Remote Work At OpenSnow

100%

Remote

11+

Team Members

No

Headquarters

* As of July 2017

OpenSnow Remote Company Q&A

Joel Gratz, CEO - Interview with Remote.co

What does your remote-friendly company do?

OpenSnow.com makes weather forecasts for outdoor athletes.

Did you switch to remote or start out that way?

We started remote from day one.

How important is remote work to your business model?

Remote work is essential to our business model. We want our forecasters to live where they forecast because local knowledge leads to more useful forecasts. And our full-time employees who are not forecasters should be free from commuting, which wastes time and energy.

What do you consider the biggest benefits of a remote workforce?

Happy employees, responsible employees, no commuting, and no money paid for rent.

What were the main reasons to integrate remote work into your workforce?

It was happenstance as we developed a solid team and no home office. Now we can’t imagine having a home office.

How do you conduct interviews for remote jobs?

We are conducting the first one now by mix of email and video chat. If we happen to live close to some of the applicants, we might meet in person.

How do you convey your remote culture in the recruiting process?

We simply said on the job description that the position is remote and we have no set work hours. This nicely self-selects people who thrive in this environment.

What is your hiring process for remote workers?

We’re a small team that has only hired remote workers, but haven’t often had the chance to see their work product and work with them on a part-time basis before a full-time hire.

What elements are key to successful working relationships with remote teams?

Weekly calls are important, as is setting and communicating realistic and exciting goals.

What is your time off policy for remote workers?

Everyone gets unlimited time off. If goals are clearly communicated and employees are responsible, we don’t need to babysit with restrictive PTO policies.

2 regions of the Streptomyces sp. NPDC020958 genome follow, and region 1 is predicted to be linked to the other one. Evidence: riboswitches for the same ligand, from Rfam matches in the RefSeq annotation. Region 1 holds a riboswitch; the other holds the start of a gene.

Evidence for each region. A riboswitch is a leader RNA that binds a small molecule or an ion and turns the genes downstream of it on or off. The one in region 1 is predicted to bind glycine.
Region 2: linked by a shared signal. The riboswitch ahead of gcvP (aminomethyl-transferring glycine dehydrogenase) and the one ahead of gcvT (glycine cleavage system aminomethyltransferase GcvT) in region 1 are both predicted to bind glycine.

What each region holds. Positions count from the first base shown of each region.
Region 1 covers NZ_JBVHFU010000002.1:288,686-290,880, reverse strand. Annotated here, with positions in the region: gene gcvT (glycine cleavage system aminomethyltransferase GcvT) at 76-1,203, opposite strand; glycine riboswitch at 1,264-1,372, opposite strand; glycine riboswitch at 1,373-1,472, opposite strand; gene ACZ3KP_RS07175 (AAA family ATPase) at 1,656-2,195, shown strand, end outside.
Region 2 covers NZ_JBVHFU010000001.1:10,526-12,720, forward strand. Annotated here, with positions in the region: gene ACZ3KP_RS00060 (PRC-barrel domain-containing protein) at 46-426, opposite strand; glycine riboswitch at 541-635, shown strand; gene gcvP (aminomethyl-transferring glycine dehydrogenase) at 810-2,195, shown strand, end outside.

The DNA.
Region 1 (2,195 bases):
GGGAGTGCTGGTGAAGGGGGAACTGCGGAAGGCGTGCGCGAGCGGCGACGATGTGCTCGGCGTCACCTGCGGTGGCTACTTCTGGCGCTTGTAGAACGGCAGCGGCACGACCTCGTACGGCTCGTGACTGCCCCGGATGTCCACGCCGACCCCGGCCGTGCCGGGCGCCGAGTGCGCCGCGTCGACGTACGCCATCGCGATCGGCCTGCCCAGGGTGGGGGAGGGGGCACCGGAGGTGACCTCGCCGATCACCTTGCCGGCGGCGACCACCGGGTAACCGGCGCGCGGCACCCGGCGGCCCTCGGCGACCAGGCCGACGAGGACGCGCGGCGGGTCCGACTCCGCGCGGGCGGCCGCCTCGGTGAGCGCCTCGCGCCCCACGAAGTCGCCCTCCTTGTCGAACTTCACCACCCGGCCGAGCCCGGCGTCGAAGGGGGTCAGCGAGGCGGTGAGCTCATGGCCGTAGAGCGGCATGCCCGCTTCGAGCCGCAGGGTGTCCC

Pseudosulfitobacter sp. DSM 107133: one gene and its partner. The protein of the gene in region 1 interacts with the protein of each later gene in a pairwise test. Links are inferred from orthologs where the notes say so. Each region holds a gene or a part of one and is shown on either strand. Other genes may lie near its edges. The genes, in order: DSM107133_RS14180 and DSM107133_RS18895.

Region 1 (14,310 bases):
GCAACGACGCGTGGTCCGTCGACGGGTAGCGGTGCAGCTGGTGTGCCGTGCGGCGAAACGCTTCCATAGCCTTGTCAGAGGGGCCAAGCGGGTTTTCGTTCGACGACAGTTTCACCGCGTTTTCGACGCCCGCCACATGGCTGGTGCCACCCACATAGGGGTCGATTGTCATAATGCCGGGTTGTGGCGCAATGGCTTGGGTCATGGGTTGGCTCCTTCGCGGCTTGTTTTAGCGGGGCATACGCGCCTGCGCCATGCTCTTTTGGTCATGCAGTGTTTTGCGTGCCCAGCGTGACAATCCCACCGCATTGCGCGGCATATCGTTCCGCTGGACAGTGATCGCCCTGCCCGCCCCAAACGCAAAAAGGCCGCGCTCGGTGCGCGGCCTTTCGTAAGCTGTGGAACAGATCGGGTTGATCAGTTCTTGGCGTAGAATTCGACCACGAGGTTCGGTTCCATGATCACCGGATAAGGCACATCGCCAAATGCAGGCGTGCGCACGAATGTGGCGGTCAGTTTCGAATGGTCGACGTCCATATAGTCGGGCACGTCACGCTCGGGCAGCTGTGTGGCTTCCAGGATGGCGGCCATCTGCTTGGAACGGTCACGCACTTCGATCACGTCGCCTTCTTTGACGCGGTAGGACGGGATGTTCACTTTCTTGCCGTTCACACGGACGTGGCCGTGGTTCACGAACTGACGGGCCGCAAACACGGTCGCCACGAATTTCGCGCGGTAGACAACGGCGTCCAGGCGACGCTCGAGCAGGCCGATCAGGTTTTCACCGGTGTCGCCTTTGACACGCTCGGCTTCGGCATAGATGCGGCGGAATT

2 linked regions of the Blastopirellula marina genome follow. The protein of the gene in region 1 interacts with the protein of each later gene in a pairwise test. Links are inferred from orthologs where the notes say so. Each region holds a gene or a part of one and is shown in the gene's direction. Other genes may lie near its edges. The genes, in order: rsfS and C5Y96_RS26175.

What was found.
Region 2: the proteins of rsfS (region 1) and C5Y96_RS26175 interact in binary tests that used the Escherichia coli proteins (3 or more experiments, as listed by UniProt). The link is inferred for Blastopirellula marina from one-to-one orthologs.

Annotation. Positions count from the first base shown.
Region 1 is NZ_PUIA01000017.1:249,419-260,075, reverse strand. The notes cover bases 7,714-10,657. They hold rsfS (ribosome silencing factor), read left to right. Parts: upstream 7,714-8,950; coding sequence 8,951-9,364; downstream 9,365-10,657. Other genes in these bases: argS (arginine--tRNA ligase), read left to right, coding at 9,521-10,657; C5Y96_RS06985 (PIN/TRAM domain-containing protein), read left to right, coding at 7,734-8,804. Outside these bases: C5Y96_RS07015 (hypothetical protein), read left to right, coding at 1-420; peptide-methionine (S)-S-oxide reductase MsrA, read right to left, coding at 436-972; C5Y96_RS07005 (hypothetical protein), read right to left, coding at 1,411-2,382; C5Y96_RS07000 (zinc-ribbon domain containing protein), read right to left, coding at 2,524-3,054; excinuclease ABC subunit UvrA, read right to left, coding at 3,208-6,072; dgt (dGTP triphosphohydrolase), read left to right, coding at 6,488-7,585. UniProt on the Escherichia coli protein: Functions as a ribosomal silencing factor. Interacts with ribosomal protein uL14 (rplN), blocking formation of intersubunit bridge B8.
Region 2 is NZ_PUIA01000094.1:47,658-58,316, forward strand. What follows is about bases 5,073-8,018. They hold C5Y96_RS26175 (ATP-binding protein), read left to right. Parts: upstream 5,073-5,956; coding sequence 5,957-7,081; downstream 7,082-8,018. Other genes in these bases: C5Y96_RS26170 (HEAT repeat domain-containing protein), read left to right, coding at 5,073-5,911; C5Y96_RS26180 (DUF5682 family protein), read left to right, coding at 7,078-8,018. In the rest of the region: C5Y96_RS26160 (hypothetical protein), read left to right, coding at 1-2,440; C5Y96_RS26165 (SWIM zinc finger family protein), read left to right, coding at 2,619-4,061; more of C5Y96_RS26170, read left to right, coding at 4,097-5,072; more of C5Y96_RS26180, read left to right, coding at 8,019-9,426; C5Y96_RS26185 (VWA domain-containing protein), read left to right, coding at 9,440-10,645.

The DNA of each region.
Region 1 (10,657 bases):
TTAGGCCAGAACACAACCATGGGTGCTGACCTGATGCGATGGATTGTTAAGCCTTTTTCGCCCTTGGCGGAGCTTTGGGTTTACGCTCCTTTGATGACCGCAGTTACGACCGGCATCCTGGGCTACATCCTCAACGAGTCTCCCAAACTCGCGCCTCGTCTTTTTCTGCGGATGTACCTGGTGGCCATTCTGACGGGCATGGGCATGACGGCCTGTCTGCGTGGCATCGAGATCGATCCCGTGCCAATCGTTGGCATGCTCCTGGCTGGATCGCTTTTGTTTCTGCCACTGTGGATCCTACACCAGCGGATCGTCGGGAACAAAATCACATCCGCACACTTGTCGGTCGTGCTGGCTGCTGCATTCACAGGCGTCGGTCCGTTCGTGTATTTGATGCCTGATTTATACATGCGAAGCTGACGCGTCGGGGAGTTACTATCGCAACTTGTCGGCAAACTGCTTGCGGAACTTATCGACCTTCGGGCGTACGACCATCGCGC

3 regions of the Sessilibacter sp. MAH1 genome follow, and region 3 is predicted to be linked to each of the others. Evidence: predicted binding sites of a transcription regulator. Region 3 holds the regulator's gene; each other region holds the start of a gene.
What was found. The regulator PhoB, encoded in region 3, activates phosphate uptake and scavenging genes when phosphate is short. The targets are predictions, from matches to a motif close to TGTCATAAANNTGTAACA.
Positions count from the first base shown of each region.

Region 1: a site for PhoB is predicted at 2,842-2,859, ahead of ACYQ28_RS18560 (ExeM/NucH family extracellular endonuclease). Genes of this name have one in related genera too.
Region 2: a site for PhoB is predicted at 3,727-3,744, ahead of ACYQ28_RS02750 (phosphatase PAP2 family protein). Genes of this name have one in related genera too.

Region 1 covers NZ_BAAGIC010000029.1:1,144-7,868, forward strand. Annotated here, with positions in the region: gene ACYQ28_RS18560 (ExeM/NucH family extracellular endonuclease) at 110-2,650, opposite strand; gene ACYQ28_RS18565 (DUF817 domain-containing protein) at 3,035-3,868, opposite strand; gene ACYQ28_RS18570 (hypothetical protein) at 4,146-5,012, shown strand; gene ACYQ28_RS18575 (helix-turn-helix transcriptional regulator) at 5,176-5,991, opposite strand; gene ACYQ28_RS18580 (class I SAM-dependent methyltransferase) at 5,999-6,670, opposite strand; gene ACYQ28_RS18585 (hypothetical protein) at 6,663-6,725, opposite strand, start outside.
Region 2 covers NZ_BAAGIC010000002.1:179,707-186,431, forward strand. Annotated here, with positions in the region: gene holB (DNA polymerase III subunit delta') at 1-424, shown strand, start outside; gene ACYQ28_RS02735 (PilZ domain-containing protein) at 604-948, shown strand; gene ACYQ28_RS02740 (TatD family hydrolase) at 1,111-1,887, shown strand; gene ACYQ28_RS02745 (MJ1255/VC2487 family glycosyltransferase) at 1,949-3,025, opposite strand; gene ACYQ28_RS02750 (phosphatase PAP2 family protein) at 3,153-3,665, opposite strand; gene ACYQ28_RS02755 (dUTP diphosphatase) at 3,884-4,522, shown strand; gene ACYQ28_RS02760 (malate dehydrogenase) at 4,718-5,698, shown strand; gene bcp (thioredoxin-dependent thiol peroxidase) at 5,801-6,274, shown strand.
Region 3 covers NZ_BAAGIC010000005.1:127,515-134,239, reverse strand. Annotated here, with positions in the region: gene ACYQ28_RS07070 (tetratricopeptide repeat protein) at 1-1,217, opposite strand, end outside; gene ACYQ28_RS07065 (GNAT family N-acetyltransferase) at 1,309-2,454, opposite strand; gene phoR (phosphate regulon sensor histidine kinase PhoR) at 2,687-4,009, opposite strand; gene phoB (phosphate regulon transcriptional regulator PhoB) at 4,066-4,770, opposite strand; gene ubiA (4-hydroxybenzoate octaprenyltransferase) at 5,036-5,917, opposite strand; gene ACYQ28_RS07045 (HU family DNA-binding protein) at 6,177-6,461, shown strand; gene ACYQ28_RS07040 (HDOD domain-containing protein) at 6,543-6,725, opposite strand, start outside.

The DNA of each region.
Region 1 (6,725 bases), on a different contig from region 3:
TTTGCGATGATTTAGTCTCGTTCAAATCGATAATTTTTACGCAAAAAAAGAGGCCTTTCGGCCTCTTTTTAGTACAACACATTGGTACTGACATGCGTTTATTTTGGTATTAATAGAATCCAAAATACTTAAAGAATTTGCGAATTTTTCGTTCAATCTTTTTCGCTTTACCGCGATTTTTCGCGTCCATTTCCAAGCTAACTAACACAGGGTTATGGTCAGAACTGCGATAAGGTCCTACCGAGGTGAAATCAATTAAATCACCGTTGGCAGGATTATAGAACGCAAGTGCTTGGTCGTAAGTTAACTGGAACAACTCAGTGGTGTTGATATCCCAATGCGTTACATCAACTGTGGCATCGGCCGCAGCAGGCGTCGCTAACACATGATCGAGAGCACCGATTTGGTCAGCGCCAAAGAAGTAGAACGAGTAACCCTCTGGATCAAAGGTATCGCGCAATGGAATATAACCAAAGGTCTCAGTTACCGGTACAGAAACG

How did you implement a remote work policy?

Organically. We trust people to get their work done when they need to do it.

What advice would you give to a team considering to go remote?

Every company has different needs, so it’s not one size fits all. If you are thinking that remote work could be good for your company, give it a chance!

What challenges have you encountered building a remote team?

Sometimes I take things for granted, that everyone is working happily along. That’s why weekly check-ins are useful so that things are NOT taken for granted and any issues can be communicated and addressed.

What are the most effective tools for remote team communication?

Phone calls are useful. As are group chat tools like Slack, and email too. It’s a mix.

What has changed about how your remote team operates?

We only added weekly calls after about five years. We found that hearing each other’s voices was very helpful when discussing more difficult topics, and it also made us feel more connected.

How does your team address different time zone challenges?

Thankfully this isn’t a big issue, but as our team grows, it will become a challenge. More clearly communicating goals and aligning team members will be the way that we try to address this challenge.

What are the biggest benefits of being a remote worker?

I work a lot, but I don’t have set hours, so it’s less stressful when planning meet-ups with friends and family. This is the biggest benefit.

What is your favorite business book?

It’s a personal finance book called The Simple Path to Wealth. Take care of your own financial house and it will free up your mind to focus on building a great business.